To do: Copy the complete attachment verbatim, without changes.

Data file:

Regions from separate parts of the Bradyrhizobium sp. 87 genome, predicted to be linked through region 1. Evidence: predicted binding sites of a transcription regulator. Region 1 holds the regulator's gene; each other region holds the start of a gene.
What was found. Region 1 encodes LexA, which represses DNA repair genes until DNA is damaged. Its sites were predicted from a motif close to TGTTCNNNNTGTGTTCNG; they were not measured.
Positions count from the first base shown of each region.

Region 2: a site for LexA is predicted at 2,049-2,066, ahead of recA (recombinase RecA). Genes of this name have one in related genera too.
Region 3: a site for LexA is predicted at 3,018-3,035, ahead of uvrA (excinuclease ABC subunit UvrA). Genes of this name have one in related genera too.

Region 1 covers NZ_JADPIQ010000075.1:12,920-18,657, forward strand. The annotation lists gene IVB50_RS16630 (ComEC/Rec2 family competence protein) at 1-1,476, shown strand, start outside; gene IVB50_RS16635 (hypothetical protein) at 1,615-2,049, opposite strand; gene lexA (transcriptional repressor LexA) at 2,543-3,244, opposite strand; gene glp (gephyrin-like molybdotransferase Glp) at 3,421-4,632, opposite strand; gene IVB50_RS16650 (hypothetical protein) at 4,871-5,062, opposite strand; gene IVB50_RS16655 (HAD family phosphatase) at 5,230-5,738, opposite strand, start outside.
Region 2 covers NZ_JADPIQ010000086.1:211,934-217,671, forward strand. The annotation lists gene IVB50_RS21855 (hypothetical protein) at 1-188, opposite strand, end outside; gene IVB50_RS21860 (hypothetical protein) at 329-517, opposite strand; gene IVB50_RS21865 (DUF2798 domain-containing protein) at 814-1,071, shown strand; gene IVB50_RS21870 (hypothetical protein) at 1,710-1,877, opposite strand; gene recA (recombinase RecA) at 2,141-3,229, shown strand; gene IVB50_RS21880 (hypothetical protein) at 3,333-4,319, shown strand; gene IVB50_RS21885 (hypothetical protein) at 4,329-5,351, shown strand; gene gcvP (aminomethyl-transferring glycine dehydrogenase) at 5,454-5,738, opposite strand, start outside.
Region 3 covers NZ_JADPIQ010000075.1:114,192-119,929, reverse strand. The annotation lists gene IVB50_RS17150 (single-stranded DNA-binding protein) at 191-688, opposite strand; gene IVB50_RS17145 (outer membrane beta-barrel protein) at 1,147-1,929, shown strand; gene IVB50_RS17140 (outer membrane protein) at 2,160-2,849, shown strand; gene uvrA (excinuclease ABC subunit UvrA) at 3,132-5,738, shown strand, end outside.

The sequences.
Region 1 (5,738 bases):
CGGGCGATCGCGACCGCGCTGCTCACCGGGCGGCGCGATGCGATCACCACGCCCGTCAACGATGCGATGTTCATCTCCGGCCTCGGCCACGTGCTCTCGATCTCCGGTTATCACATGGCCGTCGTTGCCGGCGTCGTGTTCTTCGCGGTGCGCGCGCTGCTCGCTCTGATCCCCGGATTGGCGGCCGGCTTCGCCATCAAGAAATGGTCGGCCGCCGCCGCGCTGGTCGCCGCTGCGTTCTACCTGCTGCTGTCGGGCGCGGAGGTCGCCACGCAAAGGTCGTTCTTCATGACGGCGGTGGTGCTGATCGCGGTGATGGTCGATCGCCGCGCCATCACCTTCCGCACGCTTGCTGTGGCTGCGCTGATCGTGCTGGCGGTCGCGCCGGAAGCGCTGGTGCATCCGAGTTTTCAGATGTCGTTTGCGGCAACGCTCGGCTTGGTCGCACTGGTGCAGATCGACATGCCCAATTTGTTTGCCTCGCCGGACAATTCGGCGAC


Regions from separate parts of the Bradyrhizobium sp. 87 genome, predicted to be linked through region 1. Evidence: predicted binding sites of a transcription regulator. Region 1 holds the regulator's gene; each other region holds the start of a gene.
What was found. Region 1 encodes LexA, which represses DNA repair genes until DNA is damaged. Its sites were predicted from a motif close to TGTTCNNNNTGTGTTCNG; they were not measured.
Positions count from the first base shown of each region.

Region 2: a site for LexA is predicted at 2,049-2,066, ahead of recA (recombinase RecA). Genes of this name have one in related genera too.
Region 3: a site for LexA is predicted at 3,018-3,035, ahead of uvrA (excinuclease ABC subunit UvrA). Genes of this name have one in related genera too.

Region 1 covers NZ_JADPIQ010000075.1:12,920-18,657, forward strand. The annotation lists gene IVB50_RS16630 (ComEC/Rec2 family competence protein) at 1-1,476, shown strand, start outside; gene IVB50_RS16635 (hypothetical protein) at 1,615-2,049, opposite strand; gene lexA (transcriptional repressor LexA) at 2,543-3,244, opposite strand; gene glp (gephyrin-like molybdotransferase Glp) at 3,421-4,632, opposite strand; gene IVB50_RS16650 (hypothetical protein) at 4,871-5,062, opposite strand; gene IVB50_RS16655 (HAD family phosphatase) at 5,230-5,738, opposite strand, start outside.
Region 2 covers NZ_JADPIQ010000086.1:211,934-217,671, forward strand. The annotation lists gene IVB50_RS21855 (hypothetical protein) at 1-188, opposite strand, end outside; gene IVB50_RS21860 (hypothetical protein) at 329-517, opposite strand; gene IVB50_RS21865 (DUF2798 domain-containing protein) at 814-1,071, shown strand; gene IVB50_RS21870 (hypothetical protein) at 1,710-1,877, opposite strand; gene recA (recombinase RecA) at 2,141-3,229, shown strand; gene IVB50_RS21880 (hypothetical protein) at 3,333-4,319, shown strand; gene IVB50_RS21885 (hypothetical protein) at 4,329-5,351, shown strand; gene gcvP (aminomethyl-transferring glycine dehydrogenase) at 5,454-5,738, opposite strand, start outside.
Region 3 covers NZ_JADPIQ010000075.1:114,192-119,929, reverse strand. The annotation lists gene IVB50_RS17150 (single-stranded DNA-binding protein) at 191-688, opposite strand; gene IVB50_RS17145 (outer membrane beta-barrel protein) at 1,147-1,929, shown strand; gene IVB50_RS17140 (outer membrane protein) at 2,160-2,849, shown strand; gene uvrA (excinuclease ABC subunit UvrA) at 3,132-5,738, shown strand, end outside.

The sequences.
Region 1 (5,738 bases):
CGGGCGATCGCGACCGCGCTGCTCACCGGGCGGCGCGATGCGATCACCACGCCCGTCAACGATGCGATGTTCATCTCCGGCCTCGGCCACGTGCTCTCGATCTCCGGTTATCACATGGCCGTCGTTGCCGGCGTCGTGTTCTTCGCGGTGCGCGCGCTGCTCGCTCTGATCCCCGGATTGGCGGCCGGCTTCGCCATCAAGAAATGGTCGGCCGCCGCCGCGCTGGTCGCCGCTGCGTTCTACCTGCTGCTGTCGGGCGCGGAGGTCGCCACGCAAAGGTCGTTCTTCATGACGGCGGTGGTGCTGATCGCGGTGATGGTCGATCGCCGCGCCATCACCTTCCGCACGCTTGCTGTGGCTGCGCTGATCGTGCTGGCGGTCGCGCCGGAAGCGCTGGTGCATCCGAGTTTTCAGATGTCGTTTGCGGCAACGCTCGGCTTGGTCGCACTGGTGCAGATCGACATGCCCAATTTGTTTGCCTCGCCGGACAATTCGGCGAC